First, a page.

The Trump administration is considering major sanctions on Venezuelan oil exports into the US, a policy move which could exacerbate the current heavy crude supply tightness, and cause a months-long dip in US refining margins.

A senior administration official said this week that a ban on Venezuelan imports was one of the options being considered, but views on the practicality and effectiveness of such a ban remain divided with the administration.

While specifics remain largely unclear, here’s a look at the issues at play, the possible sanctions routes the White House is considering and the expected impacts:


On Monday night, President Donald Trump said that if Venezuelan President Nicolas Maduro follows through on his pledge to rewrite the country’s constitution on July 30, the US “will take strong and swift economic actions.”

A senior administration official said these actions may be imposed before July 30 and that “all options are on the table.”

Analysts expect that the Trump administration will likely focus on sanctions targeting individuals, at least initially, but said the most effective sanctions would likely target petroleum exports considering that energy accounts for roughly 95% of Venezuela’s export economy.

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The impact on US refiners will depend on how quickly the potential sanctions are put into place and how broadly they are imposed, according to Rick Joswick, managing director for oil with the PIRA Energy Group, a unit of S&P Global Platts.

If, for example, the administration announces it will impose a $2 to $3/b duty of Venezuelan imports within three to six months, “then people will adapt,” Joswick said.

If the administration imposes a full ban on Venezuelan crude on August 1, the impact will be much more severe, he said.

Related: Find more content about Trump’s administration in our news and analysis feature.


If Venezuelan oil sanctions were imposed US refiners, particularly along the Gulf of Mexico, would need to find new sources of heavy crude. While the US now imports about half of the amount of Venezuelan crude than it did 20 years ago, Venezuela remains a key supplier of the US Gulf refining market.

At 795,000 b/d, Venezuela was the single largest supplier of imported crude into the USGC in April, according to the US Energy Information Administration, followed by Saudi Arabia at 714,000 b/d.

The Phillips 66 Sweeny Refinery in Old Ocean, Texas, imported nearly 46.2 million barrels of Venezuelan crude in 2016, the most of any US refinery last year, according to the EIA.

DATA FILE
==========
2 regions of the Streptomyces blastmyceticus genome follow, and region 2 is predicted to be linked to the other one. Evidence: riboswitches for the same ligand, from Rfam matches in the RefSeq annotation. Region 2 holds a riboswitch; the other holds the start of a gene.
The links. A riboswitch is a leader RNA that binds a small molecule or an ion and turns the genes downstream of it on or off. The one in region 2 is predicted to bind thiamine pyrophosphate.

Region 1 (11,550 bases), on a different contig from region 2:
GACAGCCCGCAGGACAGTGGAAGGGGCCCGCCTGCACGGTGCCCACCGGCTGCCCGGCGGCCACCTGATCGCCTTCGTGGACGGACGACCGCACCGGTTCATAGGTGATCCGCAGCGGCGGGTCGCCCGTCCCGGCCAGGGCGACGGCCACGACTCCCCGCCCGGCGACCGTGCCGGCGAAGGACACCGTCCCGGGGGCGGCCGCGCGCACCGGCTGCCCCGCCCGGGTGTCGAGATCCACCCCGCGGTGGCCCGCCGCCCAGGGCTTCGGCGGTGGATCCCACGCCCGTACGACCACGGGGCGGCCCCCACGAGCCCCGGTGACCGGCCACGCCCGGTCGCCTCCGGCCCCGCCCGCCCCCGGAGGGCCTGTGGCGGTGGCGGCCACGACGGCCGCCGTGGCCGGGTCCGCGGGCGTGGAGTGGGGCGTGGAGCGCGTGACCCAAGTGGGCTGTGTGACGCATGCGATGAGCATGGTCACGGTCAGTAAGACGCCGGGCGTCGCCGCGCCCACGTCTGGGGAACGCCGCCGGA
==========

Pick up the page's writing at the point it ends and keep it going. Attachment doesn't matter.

Citgo’s Lake Charles, Louisiana, refinery took in the second-most with nearly 44.7 million barrels of Venezuelan crude in 2016, according to the EIA. Citgo is owned by PDVSA.

In total, 13 US refineries imported Venezuelan crude in 2016, according to the EIA.

Ongoing reductions in Saudi medium sour crude exports to the US have already tightened medium crude supplies. While USGC refiners also regularly import medium and heavy crudes from Canada, Mexico and South America, Canadian heavy exports face transport capacity constraints, Mexican heavy crude output has stagnated and Colombia heavy crude production appears in decline, PIRA’s Joswick said.

Supply of US domestic medium grades like Mars are also limited, as recent US production increases have come from light sweet shale crudes.

“We’re out of balance right now and [sanctions] would make us more out of balance,” Joswick said.

If sanctions were imposed gradually, Joswick said that some refiners situated to run heavier crude may start using more medium crudes, while medium-situated refiners may run more lighter crudes than they are now.

“You’d get a cascade effect,” he said. “The net effect would be a modest disoptimization of US refining.”

Crude prices for refiners may climb about $1/b as a result, causing refining margins for medium and heavy crude to fall a bit. It would be a change, but not a drastic one, he said.

If the sanctions were imposed immediately, however, the impact would be “very disruptive,” Joswick said.

“Those refiners would be scrambling, buying up whatever they can, probably cutting back their runs,” he said, estimating that runs would be cut by about 400,000 b/d for two months as they market reacted.


The Trump administration is considering sanctions amid a US probe of bribery and money laundering allegations involving PDVSA.

The Treasury Department’s Committee on Foreign Investment in the US is currently investigating a deal which would give Russia’s Rosneft 49.9% ownership of US refiner Citgo if PDVSA defaults on its loans, further complicating any potential US sanctions on Venezuela.

PDVSA production has collapsed by two-thirds since Hugo Chavez became president in 1999, followed by an oil strike and the firing of about 20,000 employees from the oil company, including top management and engineers, according to Francisco Monaldi, a fellow in Latin American Energy Policy at the Baker Institute for Public Policy at Rice University.

Foreign partners are now producing about half of Venezuela’s oil, but the current Venezuelan government has considered eliminating private participation in the oil sector, Monaldi said.

Venezuela produced 1.91 mil b/d in June, according to the latest S&P Global Platts OPEC survey. That is down from 2.01 mil b/d in January and 2.34 mil b/d two years ago.

“The situation could get dire,” Monaldi said in an interview with the S&P Global Platts OPEC Outlook podcast. “Investment has been frozen in the last few weeks because companies are in a wait and see mode to see what will happen.”

–Brian Scheid,

–Herman Wang,

–Edited by Richard Rubin,

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